long_commute_driving_alone.pct_drives     < 16.75    to the right, improve=0.04868044, (0 missing)
  Surrogate splits:
      access_to_parks.pct_park                     < 34.5     to the right, agree=0.834, adj=0.363, (0 split)
      limited_access_to_healthy_foods.pct          < 9.110028 to the left,  agree=0.818, adj=0.300, (0 split)
      motor_vehicle_crash_deaths.mv_mortality_rate < 14.93367 to the left,  agree=0.805, adj=0.252, (0 split)
      excessive_drinking.pct                       < 12.95    to the right, agree=0.791, adj=0.198, (0 split)
      dentists.dentist_rate                        < 50.45416 to the right, agree=0.788, adj=0.188, (0 split)

According to print(mtree), Node 6 only decides with access_to_exercise_opportunities.pct_with>=70.575

But access_to_parks.pct_park is mentioned in the summary. Is access_to_parks.pct_park actually used in the final tree, or is it just telling me that it was a close 2nd choice for that node?

  • $\begingroup$ as.character(unique(mtree$frame$var[!(mtree$frame$var == "<leaf>")])) answers Q1. Retrieved from code of printcp $\endgroup$
    – Chris
    Commented Dec 5, 2017 at 2:21
  • $\begingroup$ +1 for Q2: I fitted a tree and got positive importance for variables that are never used for splitting. Should be 0. Any updates? $\endgroup$
    – PaulG
    Commented Dec 11, 2020 at 13:35
  • $\begingroup$ @PaulG - I like to use something like Boruta which augments the training with random columns, and also randomly permutes the columns. This can be used to inform removal of actually non-contributing variables. Given the way that the importance is computed, if there is an interaction between variables that is significant, Boruta indicates it as important, even if the raw variable might be suspicious or non-informative in something that doesn't account for variable interactions. $\endgroup$ Commented Sep 29, 2022 at 19:49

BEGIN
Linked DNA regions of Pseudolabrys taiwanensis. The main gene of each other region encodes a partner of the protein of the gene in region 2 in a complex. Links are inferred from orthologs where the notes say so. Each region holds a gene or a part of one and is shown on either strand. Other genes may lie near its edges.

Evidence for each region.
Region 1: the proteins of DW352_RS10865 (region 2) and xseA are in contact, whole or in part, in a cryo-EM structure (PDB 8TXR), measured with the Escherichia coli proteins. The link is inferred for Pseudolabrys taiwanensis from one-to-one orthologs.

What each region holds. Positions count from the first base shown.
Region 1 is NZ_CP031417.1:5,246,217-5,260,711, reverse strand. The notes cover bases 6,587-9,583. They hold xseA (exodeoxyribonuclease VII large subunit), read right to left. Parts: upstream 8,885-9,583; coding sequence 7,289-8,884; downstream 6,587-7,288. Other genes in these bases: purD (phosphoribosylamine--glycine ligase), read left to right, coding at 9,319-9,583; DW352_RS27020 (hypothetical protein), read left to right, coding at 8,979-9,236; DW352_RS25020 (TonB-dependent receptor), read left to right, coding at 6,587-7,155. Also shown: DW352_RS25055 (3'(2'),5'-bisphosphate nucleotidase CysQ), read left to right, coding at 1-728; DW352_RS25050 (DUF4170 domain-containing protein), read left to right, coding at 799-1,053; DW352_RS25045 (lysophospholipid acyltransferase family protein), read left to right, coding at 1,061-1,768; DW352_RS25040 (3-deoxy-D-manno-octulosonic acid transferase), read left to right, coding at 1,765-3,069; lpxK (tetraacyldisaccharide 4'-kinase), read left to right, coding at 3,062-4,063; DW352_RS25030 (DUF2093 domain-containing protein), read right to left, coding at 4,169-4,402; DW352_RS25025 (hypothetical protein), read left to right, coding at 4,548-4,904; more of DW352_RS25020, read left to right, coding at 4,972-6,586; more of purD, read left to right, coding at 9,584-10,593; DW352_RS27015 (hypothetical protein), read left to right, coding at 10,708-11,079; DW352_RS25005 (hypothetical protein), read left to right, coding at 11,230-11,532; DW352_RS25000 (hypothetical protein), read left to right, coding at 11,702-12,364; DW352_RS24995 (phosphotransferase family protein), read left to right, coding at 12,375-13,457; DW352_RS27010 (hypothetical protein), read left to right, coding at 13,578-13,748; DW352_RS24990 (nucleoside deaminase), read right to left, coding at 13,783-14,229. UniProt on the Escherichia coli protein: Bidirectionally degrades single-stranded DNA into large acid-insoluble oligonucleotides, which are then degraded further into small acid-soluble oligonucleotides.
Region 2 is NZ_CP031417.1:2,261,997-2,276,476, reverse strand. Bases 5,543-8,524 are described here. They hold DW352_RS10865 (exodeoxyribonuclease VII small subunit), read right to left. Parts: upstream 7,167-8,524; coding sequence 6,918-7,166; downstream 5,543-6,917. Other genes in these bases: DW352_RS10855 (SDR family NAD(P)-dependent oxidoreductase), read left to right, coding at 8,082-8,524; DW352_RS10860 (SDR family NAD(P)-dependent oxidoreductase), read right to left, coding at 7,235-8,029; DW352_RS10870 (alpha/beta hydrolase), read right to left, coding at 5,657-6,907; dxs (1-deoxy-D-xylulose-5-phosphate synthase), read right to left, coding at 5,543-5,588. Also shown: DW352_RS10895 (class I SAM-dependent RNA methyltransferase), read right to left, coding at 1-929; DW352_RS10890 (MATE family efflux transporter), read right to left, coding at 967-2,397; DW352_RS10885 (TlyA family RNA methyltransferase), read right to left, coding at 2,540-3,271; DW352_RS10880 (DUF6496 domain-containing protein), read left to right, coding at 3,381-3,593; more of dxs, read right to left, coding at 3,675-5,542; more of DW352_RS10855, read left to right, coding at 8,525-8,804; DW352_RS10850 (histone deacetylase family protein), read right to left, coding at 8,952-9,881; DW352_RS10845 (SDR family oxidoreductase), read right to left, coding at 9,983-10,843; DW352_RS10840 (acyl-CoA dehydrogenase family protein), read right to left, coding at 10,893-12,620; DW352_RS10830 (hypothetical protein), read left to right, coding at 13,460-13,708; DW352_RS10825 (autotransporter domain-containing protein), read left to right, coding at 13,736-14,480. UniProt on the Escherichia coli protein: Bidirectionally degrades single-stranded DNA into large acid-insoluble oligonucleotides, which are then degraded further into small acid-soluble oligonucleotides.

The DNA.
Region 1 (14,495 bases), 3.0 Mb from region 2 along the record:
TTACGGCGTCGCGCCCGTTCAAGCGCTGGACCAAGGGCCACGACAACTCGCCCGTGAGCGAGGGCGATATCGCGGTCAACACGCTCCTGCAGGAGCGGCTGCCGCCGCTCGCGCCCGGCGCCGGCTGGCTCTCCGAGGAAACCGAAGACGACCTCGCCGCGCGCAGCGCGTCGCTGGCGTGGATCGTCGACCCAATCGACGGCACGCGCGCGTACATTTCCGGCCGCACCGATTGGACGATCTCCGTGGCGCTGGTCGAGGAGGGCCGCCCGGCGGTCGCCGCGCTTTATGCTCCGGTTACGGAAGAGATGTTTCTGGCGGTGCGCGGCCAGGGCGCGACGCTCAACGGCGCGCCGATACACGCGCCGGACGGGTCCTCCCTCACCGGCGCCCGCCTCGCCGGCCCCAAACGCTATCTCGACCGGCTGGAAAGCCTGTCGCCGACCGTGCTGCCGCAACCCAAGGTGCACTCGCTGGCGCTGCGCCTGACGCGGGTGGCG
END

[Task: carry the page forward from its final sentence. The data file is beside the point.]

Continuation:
1 Answer 1


This question has been there for a while, but I will answer hoping it will help some.

Question #1: How do I get the list of variables only used in the text print out?

As Chris already answer, you can get it from the frame of the tree with

as.character(unique(mtree$frame$var[!(mtree$frame$var == "<leaf>")]))

Question #2: Why are so many variables listed as important if it did not use them?

The CART algorithm used in rpart quantify for each variable how much they reduce the sum of squared residuals (residual being the difference between the predicted value and the target value). You can see this as how much it reduces the error.

Variables are therefore ranked based on their capacity to reduce the sum of squared residuals. The final combination of variables used in the optimal tree is not necessarily the variables that reduce the most the sum of squared residuals (a simple way to understand this is for instance the two most important variables are exactly the same, only one would be practically useful). The final tree uses the combination of variable that reduce best the sum of squares.

Question #3: Is the tree actually secretly using all of those variables?

The list is a summary of the best choices at a given node ranked by how much they reduce the error, so only the one on top of the list is used.